TORONTO, Oct 4 (Reuters) - Shares of Air Canada surged more than 12 percent on Friday after the company reported strong third-quarter traffic and said its measures to control costs are having a better-than-expected impact.
The announcement, late on Thursday, prompted several firms to raise their price targets on the stock. BMO lifted its target to C$5 from C$4 with a rating of “outperform,” while RBC increased its target to C$5.50 from C$4.
The stock was up 12.6 percent at C$4.47 by midday, after earlier hitting a peak of C$4.51, its highest level in nearly five years.
“We believe Air Canada is in the early stages of a transformational change which will lead to vastly improved operating metrics - and ultimately a step-function increase in profitability,” Walter Spracklin, analyst at RBC Capital Markets, wrote.
Air Canada said its system load factor - a measure of how full its planes are - was 86.2 percent in the third quarter, close to the record 86.3 percent in the same quarter a year ago.
September’s load factor was 83.2 percent, down slightly from 84.9 percent in September last year.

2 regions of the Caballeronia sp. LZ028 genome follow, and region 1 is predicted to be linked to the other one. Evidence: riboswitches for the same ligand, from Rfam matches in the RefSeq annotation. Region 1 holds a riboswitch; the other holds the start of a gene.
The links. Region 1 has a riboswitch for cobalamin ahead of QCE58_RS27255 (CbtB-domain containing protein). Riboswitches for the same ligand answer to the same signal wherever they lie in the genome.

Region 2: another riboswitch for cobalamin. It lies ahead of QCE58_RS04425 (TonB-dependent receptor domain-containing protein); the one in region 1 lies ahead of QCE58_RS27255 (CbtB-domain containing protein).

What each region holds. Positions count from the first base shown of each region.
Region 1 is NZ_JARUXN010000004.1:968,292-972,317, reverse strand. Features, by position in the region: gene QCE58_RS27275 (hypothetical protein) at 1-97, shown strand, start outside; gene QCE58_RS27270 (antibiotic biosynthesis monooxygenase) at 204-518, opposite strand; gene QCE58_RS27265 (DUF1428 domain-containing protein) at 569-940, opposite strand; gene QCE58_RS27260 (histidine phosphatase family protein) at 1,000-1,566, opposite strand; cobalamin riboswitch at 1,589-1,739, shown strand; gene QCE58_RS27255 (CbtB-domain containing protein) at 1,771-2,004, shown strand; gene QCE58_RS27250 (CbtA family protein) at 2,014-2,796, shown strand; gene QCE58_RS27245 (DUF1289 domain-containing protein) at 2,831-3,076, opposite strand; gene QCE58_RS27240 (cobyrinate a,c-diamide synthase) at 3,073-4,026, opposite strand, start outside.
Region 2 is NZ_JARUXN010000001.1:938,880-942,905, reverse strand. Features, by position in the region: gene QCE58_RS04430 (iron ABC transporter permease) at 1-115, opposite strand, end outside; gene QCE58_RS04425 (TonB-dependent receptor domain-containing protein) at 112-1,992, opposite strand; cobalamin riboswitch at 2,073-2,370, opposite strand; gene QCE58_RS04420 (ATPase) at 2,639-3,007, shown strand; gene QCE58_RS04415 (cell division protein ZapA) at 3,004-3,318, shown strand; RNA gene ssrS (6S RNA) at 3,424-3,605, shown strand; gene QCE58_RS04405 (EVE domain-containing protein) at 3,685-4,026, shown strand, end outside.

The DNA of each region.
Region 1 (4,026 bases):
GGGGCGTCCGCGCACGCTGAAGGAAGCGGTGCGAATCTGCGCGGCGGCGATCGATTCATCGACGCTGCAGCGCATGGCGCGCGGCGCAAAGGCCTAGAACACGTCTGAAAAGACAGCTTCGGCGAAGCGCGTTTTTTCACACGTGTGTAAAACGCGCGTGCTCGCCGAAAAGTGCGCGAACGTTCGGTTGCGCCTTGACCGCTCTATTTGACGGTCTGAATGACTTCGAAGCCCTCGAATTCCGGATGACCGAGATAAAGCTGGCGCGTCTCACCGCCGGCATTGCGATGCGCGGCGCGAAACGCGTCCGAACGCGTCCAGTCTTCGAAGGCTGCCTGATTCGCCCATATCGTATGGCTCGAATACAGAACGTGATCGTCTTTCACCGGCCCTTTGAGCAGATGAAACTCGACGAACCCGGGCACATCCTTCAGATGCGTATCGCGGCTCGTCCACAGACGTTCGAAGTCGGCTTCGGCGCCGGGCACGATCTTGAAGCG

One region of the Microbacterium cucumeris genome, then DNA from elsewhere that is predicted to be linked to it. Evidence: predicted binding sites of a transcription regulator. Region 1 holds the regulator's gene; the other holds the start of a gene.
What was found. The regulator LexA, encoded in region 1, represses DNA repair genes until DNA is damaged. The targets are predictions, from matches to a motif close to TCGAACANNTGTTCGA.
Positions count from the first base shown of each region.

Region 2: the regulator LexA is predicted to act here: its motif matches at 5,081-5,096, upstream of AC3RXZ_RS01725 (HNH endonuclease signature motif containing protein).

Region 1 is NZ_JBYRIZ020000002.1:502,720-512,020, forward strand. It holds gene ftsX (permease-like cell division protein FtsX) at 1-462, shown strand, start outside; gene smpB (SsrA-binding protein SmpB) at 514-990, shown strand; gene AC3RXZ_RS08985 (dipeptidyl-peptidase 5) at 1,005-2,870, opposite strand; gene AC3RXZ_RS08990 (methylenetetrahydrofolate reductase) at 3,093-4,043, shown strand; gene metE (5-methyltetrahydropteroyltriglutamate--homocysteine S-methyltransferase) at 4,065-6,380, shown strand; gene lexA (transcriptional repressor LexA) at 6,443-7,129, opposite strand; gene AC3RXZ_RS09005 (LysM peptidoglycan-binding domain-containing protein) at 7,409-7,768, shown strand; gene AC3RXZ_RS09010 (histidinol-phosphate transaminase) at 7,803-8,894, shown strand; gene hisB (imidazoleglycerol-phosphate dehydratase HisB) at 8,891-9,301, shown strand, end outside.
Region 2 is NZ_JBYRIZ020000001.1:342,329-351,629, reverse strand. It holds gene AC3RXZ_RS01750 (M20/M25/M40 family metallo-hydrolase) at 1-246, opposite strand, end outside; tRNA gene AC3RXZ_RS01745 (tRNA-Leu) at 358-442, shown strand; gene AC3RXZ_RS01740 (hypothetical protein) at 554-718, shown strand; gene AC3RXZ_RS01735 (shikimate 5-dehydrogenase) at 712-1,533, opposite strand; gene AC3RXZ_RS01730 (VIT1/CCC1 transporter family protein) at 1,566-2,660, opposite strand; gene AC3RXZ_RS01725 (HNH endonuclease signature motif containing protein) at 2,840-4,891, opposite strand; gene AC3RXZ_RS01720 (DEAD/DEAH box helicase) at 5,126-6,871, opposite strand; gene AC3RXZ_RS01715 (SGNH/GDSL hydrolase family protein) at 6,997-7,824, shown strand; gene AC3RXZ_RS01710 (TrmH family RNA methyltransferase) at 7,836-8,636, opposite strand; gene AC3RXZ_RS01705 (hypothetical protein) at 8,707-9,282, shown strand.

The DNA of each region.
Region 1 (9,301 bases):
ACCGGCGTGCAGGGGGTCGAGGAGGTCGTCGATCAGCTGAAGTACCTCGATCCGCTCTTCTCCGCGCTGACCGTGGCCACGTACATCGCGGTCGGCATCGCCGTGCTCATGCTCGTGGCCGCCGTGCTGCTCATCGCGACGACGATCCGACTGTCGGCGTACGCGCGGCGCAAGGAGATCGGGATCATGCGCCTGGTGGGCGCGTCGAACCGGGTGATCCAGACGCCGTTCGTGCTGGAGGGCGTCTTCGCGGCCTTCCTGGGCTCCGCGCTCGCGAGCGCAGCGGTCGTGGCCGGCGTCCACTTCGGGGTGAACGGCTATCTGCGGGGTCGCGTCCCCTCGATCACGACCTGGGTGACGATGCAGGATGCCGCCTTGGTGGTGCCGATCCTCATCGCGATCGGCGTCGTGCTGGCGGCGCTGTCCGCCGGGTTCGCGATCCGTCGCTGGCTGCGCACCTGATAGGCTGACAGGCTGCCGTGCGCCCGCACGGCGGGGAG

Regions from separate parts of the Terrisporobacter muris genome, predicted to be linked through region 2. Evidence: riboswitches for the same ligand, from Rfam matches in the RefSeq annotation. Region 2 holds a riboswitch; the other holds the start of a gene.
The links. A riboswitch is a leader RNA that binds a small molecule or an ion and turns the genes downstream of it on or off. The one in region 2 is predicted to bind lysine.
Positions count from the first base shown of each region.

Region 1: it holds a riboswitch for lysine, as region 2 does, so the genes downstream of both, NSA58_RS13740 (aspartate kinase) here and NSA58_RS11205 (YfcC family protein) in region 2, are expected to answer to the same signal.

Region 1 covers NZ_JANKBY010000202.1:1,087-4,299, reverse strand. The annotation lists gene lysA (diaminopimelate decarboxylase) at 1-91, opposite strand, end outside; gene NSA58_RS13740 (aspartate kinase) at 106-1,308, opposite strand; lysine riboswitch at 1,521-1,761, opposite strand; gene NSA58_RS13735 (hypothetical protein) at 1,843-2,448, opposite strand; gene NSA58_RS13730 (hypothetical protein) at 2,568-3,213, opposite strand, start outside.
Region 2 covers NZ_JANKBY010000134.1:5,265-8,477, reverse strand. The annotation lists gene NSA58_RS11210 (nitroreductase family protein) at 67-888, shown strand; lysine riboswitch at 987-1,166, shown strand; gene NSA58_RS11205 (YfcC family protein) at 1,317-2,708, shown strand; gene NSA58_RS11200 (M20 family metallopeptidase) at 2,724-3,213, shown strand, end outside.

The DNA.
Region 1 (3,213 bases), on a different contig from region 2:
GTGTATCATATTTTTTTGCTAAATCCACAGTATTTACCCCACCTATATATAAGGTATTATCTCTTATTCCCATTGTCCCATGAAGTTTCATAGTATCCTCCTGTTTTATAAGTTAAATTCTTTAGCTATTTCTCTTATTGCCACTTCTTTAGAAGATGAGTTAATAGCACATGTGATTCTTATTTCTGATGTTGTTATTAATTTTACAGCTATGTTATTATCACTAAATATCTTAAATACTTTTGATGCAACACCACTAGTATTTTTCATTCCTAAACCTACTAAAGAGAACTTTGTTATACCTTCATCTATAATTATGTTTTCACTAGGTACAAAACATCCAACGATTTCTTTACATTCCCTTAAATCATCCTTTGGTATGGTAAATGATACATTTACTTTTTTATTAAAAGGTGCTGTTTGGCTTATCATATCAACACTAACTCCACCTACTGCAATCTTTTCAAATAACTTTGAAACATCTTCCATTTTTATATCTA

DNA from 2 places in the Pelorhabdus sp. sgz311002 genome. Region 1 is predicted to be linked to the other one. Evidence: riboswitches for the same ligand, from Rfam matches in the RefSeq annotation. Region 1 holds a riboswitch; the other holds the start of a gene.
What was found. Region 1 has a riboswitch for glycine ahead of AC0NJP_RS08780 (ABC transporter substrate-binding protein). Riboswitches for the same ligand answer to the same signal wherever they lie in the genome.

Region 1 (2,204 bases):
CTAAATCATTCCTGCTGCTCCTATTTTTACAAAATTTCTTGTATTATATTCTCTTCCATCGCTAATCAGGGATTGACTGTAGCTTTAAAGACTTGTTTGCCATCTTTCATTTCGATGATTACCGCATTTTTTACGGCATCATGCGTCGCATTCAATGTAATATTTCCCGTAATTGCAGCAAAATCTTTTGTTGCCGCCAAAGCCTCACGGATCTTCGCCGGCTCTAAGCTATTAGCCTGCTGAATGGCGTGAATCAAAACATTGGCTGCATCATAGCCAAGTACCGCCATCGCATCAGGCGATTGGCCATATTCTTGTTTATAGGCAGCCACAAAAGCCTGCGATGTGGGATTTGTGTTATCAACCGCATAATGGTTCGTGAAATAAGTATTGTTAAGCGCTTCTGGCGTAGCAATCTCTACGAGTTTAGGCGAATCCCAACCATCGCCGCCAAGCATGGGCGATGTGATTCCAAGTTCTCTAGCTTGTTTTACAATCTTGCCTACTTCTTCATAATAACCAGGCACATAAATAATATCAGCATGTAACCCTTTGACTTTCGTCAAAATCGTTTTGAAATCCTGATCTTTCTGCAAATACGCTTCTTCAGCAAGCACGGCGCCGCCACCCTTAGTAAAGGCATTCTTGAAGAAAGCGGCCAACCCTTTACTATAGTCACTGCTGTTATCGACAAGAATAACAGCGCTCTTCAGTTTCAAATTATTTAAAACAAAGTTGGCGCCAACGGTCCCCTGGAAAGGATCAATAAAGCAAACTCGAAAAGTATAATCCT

The airline said it expects cost cuts to push its adjusted costs per available seat mile (CASM), a key industry measure, down between 3 percent and 3.5 percent in the third quarter, better than the previously forecast reduction of 1.5 percent to 2.5 percent.
That should lower its full-year adjusted CASM by 1.5 percent to 2 percent, also above its earlier guidance.
Based on the new figures, Air Canada said it expects its adjusted net income for the third quarter to be above last year’s level for the same period.
Air Canada, Canada’s largest airline, competes with WestJet on many domestic and international routes. WestJet shares were off 0.2 percent at C$25.24 after the Calgary-based airline said its load factor decreased to 82.8 percent in the third quarter from 84.6 percent. Its load factor for September fell to 76.6 percent from 79.1 percent.
National Bank Financial raised its price target for WestJet to C$27 from C$25, though it cut its rating to sector perform from outperform. (Reporting by Leah Schnurr)